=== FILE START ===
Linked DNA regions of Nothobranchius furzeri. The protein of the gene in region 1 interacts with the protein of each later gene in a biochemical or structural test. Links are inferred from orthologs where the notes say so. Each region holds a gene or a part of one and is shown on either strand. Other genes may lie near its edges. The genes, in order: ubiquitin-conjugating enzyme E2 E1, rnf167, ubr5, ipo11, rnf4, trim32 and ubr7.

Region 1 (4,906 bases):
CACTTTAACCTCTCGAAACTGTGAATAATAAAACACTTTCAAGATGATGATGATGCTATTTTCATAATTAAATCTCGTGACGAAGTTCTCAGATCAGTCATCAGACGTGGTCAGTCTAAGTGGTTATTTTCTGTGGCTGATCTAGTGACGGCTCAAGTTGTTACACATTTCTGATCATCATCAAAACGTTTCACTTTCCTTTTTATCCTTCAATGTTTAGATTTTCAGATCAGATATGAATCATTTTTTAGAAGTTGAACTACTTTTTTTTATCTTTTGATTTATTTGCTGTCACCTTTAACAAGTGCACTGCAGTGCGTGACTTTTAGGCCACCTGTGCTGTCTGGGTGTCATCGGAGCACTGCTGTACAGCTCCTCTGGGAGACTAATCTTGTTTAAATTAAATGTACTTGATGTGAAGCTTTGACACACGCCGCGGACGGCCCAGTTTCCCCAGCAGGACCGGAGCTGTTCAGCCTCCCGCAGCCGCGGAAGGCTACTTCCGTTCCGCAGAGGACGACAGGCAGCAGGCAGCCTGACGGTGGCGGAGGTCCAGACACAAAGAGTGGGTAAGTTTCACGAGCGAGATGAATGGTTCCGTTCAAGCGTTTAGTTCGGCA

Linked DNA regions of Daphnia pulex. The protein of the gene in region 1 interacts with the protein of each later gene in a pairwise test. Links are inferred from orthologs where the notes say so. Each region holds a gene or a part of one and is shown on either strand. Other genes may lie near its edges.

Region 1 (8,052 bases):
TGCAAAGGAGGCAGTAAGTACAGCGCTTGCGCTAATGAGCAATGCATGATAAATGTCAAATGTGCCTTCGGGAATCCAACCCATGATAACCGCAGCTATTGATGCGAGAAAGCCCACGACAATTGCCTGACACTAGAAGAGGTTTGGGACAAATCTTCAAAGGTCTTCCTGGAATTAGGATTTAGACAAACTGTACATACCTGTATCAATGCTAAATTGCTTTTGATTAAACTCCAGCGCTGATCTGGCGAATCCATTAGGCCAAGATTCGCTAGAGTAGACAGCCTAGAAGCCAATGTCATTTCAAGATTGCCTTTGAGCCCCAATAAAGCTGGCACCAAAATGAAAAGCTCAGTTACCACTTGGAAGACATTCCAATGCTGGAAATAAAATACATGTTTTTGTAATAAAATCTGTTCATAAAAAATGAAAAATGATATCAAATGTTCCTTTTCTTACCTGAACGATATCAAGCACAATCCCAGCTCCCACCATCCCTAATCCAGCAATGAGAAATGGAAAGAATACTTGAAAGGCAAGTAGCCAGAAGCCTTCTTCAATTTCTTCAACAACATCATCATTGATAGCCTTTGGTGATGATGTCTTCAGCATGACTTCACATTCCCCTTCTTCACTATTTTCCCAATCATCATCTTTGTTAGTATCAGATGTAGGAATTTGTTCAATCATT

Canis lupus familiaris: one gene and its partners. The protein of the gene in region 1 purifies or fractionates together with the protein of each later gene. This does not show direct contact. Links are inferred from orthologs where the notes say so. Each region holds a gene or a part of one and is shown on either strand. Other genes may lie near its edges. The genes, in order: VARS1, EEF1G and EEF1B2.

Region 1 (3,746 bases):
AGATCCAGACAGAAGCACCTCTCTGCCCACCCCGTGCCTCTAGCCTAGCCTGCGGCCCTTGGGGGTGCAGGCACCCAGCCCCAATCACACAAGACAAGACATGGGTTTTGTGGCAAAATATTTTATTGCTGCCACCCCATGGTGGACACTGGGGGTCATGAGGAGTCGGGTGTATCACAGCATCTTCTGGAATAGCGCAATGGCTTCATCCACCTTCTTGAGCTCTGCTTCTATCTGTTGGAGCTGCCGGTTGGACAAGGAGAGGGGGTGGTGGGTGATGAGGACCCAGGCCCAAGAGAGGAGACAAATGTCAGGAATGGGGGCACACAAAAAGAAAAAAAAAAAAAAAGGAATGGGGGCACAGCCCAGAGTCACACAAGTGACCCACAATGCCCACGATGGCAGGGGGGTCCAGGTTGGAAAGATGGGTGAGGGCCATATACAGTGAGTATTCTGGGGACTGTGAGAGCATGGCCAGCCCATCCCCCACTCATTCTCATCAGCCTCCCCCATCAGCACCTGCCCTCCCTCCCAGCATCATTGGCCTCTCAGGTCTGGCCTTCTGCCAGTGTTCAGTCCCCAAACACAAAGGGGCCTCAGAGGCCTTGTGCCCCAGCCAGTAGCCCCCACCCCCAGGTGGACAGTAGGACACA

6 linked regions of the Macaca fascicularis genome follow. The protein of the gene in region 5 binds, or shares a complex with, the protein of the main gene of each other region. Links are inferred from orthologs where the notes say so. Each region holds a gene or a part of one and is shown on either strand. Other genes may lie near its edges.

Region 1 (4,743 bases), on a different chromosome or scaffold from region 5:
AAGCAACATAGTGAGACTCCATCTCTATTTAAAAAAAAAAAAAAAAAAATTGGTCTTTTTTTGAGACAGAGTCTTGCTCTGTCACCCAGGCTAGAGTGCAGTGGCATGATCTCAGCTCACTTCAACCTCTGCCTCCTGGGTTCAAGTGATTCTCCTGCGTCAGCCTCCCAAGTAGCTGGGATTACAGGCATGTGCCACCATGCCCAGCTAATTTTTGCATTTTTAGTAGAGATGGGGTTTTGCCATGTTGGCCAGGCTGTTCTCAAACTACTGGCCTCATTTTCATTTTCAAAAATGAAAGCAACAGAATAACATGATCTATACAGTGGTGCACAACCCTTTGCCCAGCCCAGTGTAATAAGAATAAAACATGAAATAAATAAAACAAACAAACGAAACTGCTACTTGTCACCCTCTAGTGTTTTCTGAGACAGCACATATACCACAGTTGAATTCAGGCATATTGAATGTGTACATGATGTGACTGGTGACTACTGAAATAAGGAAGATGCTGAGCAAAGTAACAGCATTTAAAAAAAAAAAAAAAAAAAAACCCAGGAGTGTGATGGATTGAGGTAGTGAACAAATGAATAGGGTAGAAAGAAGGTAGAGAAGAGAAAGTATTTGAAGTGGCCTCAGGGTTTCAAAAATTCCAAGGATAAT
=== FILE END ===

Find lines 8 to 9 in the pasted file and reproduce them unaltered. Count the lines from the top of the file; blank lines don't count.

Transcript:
Region 1 (3,746 bases):
AGATCCAGACAGAAGCACCTCTCTGCCCACCCCGTGCCTCTAGCCTAGCCTGCGGCCCTTGGGGGTGCAGGCACCCAGCCCCAATCACACAAGACAAGACATGGGTTTTGTGGCAAAATATTTTATTGCTGCCACCCCATGGTGGACACTGGGGGTCATGAGGAGTCGGGTGTATCACAGCATCTTCTGGAATAGCGCAATGGCTTCATCCACCTTCTTGAGCTCTGCTTCTATCTGTTGGAGCTGCCGGTTGGACAAGGAGAGGGGGTGGTGGGTGATGAGGACCCAGGCCCAAGAGAGGAGACAAATGTCAGGAATGGGGGCACACAAAAAGAAAAAAAAAAAAAAAGGAATGGGGGCACAGCCCAGAGTCACACAAGTGACCCACAATGCCCACGATGGCAGGGGGGTCCAGGTTGGAAAGATGGGTGAGGGCCATATACAGTGAGTATTCTGGGGACTGTGAGAGCATGGCCAGCCCATCCCCCACTCATTCTCATCAGCCTCCCCCATCAGCACCTGCCCTCCCTCCCAGCATCATTGGCCTCTCAGGTCTGGCCTTCTGCCAGTGTTCAGTCCCCAAACACAAAGGGGCCTCAGAGGCCTTGTGCCCCAGCCAGTAGCCCCCACCCCCAGGTGGACAGTAGGACACA